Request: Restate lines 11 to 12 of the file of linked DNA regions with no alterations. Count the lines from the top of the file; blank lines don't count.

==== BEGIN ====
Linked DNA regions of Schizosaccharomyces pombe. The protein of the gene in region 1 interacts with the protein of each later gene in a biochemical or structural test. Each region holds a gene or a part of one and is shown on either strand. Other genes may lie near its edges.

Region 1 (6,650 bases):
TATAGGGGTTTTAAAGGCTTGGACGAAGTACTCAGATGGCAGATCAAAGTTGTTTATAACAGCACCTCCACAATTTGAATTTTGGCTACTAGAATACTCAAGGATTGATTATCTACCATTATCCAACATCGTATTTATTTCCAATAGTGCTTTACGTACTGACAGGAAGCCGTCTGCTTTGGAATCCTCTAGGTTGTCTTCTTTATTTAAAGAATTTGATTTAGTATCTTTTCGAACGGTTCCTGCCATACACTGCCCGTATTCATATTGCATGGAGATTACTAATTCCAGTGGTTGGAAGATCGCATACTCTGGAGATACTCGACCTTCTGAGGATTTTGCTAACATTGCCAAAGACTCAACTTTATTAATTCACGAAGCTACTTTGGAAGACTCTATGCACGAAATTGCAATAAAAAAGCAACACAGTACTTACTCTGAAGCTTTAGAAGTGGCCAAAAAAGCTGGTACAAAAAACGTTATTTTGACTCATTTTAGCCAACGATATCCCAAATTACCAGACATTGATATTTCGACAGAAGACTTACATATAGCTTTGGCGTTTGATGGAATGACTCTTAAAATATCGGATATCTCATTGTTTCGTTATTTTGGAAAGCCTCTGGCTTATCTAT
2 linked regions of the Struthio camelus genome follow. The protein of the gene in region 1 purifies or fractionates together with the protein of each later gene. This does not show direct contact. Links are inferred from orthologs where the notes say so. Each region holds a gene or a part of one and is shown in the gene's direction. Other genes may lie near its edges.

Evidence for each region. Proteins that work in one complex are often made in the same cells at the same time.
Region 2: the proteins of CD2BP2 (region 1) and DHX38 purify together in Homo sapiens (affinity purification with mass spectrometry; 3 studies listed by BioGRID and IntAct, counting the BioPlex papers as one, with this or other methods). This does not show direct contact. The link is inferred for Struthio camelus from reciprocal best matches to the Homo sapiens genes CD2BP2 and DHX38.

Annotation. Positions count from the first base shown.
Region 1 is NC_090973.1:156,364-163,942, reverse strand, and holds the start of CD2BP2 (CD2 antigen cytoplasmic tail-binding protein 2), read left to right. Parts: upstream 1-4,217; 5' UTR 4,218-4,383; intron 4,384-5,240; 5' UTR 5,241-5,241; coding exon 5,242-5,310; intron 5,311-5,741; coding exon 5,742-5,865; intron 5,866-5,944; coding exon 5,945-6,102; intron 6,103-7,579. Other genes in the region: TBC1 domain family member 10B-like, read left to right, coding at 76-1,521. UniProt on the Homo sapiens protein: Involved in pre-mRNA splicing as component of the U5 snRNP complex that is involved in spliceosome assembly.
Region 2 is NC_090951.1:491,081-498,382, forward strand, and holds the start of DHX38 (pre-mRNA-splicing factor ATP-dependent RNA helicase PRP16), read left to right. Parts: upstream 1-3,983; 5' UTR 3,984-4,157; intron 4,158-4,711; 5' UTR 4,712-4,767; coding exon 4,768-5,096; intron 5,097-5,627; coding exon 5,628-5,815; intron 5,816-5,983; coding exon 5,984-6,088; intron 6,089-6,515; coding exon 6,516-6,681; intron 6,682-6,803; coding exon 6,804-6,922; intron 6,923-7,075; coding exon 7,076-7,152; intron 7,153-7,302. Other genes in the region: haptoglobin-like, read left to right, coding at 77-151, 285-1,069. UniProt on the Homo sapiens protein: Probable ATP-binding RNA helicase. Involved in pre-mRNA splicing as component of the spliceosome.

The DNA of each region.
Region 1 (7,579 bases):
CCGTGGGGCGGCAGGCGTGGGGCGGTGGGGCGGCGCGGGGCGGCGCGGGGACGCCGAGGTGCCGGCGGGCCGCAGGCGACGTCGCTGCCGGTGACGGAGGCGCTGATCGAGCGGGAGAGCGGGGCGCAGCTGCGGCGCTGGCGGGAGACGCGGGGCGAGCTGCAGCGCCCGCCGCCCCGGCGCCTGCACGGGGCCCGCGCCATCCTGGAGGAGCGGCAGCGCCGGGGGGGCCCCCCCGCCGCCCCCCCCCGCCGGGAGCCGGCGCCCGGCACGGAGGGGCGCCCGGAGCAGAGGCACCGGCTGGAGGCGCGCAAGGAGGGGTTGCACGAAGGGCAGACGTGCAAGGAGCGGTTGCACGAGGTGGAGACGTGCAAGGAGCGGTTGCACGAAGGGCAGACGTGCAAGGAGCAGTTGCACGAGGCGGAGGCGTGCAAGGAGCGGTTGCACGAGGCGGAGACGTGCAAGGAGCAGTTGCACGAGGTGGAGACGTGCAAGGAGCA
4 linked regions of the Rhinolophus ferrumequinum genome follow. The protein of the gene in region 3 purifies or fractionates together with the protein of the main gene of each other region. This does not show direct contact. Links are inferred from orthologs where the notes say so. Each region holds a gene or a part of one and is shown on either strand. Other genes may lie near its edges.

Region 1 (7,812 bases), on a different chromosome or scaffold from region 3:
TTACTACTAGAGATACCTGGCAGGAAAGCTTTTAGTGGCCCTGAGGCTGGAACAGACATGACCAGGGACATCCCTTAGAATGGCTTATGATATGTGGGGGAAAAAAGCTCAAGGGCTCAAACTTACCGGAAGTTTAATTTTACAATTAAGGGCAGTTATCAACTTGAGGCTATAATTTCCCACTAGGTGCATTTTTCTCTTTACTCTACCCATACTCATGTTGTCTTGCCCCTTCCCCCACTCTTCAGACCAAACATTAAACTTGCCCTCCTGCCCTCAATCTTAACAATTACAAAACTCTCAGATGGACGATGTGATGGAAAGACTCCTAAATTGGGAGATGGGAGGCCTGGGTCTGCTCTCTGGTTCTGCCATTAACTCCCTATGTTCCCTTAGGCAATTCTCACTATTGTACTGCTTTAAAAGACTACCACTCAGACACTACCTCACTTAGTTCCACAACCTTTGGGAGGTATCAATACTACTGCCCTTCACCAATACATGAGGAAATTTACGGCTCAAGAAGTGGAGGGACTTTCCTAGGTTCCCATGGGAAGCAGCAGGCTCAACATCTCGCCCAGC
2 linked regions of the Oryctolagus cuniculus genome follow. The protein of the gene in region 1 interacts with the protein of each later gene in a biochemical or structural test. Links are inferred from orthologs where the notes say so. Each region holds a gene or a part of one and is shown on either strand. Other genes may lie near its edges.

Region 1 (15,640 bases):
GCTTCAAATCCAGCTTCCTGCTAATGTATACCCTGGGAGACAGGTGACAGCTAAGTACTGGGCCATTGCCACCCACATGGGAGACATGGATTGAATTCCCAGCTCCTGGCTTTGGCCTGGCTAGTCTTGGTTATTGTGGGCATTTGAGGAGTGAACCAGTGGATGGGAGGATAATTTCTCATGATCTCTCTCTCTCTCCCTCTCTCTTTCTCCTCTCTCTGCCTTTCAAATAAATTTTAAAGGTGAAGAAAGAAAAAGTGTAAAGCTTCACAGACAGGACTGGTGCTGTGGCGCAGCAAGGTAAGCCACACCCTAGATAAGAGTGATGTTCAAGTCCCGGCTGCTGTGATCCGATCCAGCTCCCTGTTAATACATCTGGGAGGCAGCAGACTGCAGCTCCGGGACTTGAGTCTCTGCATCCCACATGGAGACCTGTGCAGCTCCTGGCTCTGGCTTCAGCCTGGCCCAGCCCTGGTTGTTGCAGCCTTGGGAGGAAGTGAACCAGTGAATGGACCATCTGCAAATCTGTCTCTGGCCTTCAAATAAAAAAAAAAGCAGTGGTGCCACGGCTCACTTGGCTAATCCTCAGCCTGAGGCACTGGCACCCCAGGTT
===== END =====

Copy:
Region 1 (7,579 bases):
CCGTGGGGCGGCAGGCGTGGGGCGGTGGGGCGGCGCGGGGCGGCGCGGGGACGCCGAGGTGCCGGCGGGCCGCAGGCGACGTCGCTGCCGGTGACGGAGGCGCTGATCGAGCGGGAGAGCGGGGCGCAGCTGCGGCGCTGGCGGGAGACGCGGGGCGAGCTGCAGCGCCCGCCGCCCCGGCGCCTGCACGGGGCCCGCGCCATCCTGGAGGAGCGGCAGCGCCGGGGGGGCCCCCCCGCCGCCCCCCCCCGCCGGGAGCCGGCGCCCGGCACGGAGGGGCGCCCGGAGCAGAGGCACCGGCTGGAGGCGCGCAAGGAGGGGTTGCACGAAGGGCAGACGTGCAAGGAGCGGTTGCACGAGGTGGAGACGTGCAAGGAGCGGTTGCACGAAGGGCAGACGTGCAAGGAGCAGTTGCACGAGGCGGAGGCGTGCAAGGAGCGGTTGCACGAGGCGGAGACGTGCAAGGAGCAGTTGCACGAGGTGGAGACGTGCAAGGAGCA